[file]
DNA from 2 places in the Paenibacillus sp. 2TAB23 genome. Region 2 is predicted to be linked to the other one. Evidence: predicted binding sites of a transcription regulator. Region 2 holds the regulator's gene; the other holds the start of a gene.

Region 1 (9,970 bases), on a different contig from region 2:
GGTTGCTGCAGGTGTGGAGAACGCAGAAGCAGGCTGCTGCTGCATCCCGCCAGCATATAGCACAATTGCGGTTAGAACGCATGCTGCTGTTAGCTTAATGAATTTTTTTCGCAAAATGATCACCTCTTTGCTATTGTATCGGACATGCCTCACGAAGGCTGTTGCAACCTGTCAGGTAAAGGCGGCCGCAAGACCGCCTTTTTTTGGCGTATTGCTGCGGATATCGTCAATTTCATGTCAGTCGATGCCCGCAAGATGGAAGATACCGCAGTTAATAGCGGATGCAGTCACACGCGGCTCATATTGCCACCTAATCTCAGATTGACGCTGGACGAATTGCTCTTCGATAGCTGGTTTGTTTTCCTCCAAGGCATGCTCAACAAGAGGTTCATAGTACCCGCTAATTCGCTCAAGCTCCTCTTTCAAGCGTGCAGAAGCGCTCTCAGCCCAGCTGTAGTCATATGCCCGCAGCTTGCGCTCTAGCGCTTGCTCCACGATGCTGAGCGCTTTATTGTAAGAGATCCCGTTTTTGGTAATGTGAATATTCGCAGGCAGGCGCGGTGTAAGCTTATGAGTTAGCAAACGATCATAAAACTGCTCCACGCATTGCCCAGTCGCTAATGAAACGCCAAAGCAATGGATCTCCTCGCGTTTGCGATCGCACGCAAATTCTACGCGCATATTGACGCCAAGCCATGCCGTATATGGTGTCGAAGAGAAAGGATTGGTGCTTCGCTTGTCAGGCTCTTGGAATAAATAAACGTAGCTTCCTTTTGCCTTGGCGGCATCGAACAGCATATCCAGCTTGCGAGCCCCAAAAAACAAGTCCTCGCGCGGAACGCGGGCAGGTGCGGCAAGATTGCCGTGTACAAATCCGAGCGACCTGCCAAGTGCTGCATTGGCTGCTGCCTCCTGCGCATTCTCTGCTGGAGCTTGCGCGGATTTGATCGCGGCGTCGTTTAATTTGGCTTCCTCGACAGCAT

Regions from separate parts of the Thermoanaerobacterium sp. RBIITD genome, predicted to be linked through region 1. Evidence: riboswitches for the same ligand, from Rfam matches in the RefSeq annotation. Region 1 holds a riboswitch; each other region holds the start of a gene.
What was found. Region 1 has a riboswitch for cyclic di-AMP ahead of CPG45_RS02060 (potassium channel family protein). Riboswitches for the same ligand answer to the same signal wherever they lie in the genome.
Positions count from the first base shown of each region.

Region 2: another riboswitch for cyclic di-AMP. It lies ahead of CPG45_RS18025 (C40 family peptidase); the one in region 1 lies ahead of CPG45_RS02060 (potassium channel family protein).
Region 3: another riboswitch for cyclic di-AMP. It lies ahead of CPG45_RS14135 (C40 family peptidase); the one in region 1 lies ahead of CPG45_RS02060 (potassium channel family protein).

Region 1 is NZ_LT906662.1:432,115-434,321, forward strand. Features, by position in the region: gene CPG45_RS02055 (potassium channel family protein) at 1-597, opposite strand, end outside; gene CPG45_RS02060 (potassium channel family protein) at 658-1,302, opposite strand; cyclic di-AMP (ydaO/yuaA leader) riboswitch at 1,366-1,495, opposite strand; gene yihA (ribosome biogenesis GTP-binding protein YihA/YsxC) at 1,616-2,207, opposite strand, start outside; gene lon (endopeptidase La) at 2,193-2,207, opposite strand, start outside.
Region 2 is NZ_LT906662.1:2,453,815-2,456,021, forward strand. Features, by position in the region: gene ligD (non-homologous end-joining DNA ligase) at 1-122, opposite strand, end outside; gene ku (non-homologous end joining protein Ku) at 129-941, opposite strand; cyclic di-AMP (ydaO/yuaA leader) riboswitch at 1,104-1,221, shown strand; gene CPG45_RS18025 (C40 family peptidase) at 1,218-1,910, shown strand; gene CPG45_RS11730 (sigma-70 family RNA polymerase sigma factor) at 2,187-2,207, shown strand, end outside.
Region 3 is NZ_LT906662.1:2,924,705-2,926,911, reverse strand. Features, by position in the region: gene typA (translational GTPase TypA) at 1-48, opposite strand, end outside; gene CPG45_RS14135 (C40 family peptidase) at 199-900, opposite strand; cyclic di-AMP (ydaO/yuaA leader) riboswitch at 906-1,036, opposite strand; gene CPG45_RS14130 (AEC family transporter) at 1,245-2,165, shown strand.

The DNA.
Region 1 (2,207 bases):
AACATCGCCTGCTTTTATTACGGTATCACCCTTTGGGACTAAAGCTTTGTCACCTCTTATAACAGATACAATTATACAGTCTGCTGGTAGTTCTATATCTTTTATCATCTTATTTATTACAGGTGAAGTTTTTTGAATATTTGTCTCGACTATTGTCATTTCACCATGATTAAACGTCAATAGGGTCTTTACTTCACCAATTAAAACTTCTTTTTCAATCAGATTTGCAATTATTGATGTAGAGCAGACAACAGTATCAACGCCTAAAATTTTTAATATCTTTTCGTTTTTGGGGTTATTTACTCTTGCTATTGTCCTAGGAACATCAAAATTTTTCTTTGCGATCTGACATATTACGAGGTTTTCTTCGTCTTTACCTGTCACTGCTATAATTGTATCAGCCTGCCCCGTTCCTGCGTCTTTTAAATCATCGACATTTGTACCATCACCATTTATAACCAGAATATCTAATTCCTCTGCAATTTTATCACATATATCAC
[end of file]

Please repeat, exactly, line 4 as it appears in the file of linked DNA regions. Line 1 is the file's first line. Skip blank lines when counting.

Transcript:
Regions from separate parts of the Thermoanaerobacterium sp. RBIITD genome, predicted to be linked through region 1. Evidence: riboswitches for the same ligand, from Rfam matches in the RefSeq annotation. Region 1 holds a riboswitch; each other region holds the start of a gene.